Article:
Every evening, when my son has reached his apex of energy for the day (read: screeching, opening and slamming the doors on his sister’s play kitchen, repeatedly pushing the buttons on all three of those damned refrigerator musical toys at the same time, begging/obsessing over food), we open up the doors of our kitchen and let him escape to the cramped but blessedly functional back “yard” of our home. The word “yard” is more of a wish than a reality. It’s a loose concept of a place that is fenced in and that sits behind our house, but in no way resembles a stretch of grass with trees and room for sprinklers, patios, flower patches, swing sets and summer parties. We have, however, managed to jam a very large, top-of-the-line trampoline back there.
I love this trampoline. And my son loves it even more. He can jump for two hours straight on this, while we cook dinner, file insurance paperwork, spend time with our daughter, and just generally reacquaint ourselves with a bit of mental space necessary to make it through the end of the day. When he’s out there, I can hear him happily screeching, jumping above the top of our wooden fence so that the entire neighborhood can see (and hear) just how damned happy that trampoline makes him.
But what fills my son with even greater joy is to jump “in tandem” with me. He constantly comes back into the kitchen to check on me, attempting to pull me back to the trampoline with him, saying something like “juuuhh” to approximate “jump”. Reluctantly and exhaustedly, I climb up onto the trampoline (the word “awkwardly” should also probably be thrown into the mix) and start jumping. My son then immediately comes in close to wrap his arms around my hips. This is the signal for me to start jumping for the two of us. So I begin. Our bodies are locked together so that, despite our height and weight differences, my son and I can hit the trampoline with our feet at the same time, followed by a leap into the sky at the same rate. It’s this beautiful little dance that I’ve perfected during the past six months.
And you should see the smile on this kid’s face. He loves it. And he loves me. Even though he may have turned his face away from mine 10 minutes earlier, inside the house, when I demanded a kiss, and even though I may have yelled at him five minutes before that to stop screeching at that brain-piercing pitch, my son still wants to be with me, experiencing the wonders of gravity in sync with me.
At this moment, when my son is fully engaged with me and the world, his smile looks just like it did when he was eight months old. It hasn’t changed a bit, save for the full set of teeth in his mouth.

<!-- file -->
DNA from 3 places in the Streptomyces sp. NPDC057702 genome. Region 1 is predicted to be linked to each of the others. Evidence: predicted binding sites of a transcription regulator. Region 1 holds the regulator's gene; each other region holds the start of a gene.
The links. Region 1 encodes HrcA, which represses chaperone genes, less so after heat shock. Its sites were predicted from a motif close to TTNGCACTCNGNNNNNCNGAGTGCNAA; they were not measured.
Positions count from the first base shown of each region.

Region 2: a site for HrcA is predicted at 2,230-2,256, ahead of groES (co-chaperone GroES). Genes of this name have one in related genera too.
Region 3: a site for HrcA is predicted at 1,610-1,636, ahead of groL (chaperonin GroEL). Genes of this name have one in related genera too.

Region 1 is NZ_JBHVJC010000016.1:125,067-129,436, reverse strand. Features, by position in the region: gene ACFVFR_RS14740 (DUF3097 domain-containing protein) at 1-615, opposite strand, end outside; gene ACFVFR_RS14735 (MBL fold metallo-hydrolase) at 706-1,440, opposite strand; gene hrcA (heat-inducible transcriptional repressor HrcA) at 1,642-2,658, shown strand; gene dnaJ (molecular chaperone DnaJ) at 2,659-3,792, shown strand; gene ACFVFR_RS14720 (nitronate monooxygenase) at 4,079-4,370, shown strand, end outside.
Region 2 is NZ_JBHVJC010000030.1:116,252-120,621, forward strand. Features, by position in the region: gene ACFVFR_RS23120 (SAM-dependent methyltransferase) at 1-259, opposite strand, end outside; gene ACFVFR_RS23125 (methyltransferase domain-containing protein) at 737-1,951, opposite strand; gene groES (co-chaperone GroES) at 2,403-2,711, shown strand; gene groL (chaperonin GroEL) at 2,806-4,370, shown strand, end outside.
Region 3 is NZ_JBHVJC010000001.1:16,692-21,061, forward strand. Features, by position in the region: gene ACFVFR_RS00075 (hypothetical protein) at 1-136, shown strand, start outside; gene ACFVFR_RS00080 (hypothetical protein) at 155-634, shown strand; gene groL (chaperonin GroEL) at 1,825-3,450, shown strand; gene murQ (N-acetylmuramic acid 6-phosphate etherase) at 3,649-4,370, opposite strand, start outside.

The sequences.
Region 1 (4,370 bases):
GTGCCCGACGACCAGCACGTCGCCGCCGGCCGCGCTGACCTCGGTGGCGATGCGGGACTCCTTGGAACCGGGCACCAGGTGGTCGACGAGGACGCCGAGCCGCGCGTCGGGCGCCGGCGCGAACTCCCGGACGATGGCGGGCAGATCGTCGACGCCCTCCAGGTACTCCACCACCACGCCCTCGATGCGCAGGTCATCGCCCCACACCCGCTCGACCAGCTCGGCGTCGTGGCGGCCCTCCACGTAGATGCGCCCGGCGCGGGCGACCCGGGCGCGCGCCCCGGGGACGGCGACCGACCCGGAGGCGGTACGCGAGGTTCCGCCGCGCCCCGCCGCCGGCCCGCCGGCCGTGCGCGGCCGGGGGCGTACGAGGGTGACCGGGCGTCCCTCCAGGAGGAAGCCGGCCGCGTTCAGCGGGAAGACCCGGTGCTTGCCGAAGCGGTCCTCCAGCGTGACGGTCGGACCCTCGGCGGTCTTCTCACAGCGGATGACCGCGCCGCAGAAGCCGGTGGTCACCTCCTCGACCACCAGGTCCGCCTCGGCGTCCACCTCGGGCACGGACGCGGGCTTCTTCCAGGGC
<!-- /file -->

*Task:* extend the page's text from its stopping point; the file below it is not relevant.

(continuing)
After my son was diagnosed with autism, I remember being told by several people to remember that this boy — now living with this new label — was still the same boy I had known and loved only the day before receiving the diagnosis. He hadn’t changed, and I needed to remember that. This is one of those quickly proffered, pat-on-the-back, atta-girl kind of phrases that come from well-meaning people who don’t know what else to say. But the truth is, no matter how hard I tried see things that way, I couldn’t shake free of the new lens I would be looking through for the rest of my life. That label does make a difference. And once those autism glasses were sitting on my nose, they started to bring the short history of my son’s life into a different kind of focus. That label — in addition to shifting the entire course of my family’s lives — explained stuff. It warned me about stuff. It symbolized everything that had led up to and would follow that moment of diagnosis. And even though my son didn’t possess that label in the beginning of life, that fate was still dangling over his head, just waiting for the perfect moment to steal him away from us and rob us of a normal life.
But when my son smiles like that on a trampoline, as our bodies bounce together in that synchronized, blissful, utterly simple way, those glasses fall off of my nose for a few minutes, and I can look into my son’s sparkling eyes and see the world as I once did, up until October 22nd, 2010. I feel light and full of hope, and can believe that everything is going to be OK in the end.
Although my son can’t give me much in the way of gifts, I need to remember that he does offer me this one, every evening. I just need to gather up the energy needed to go outside and accept it.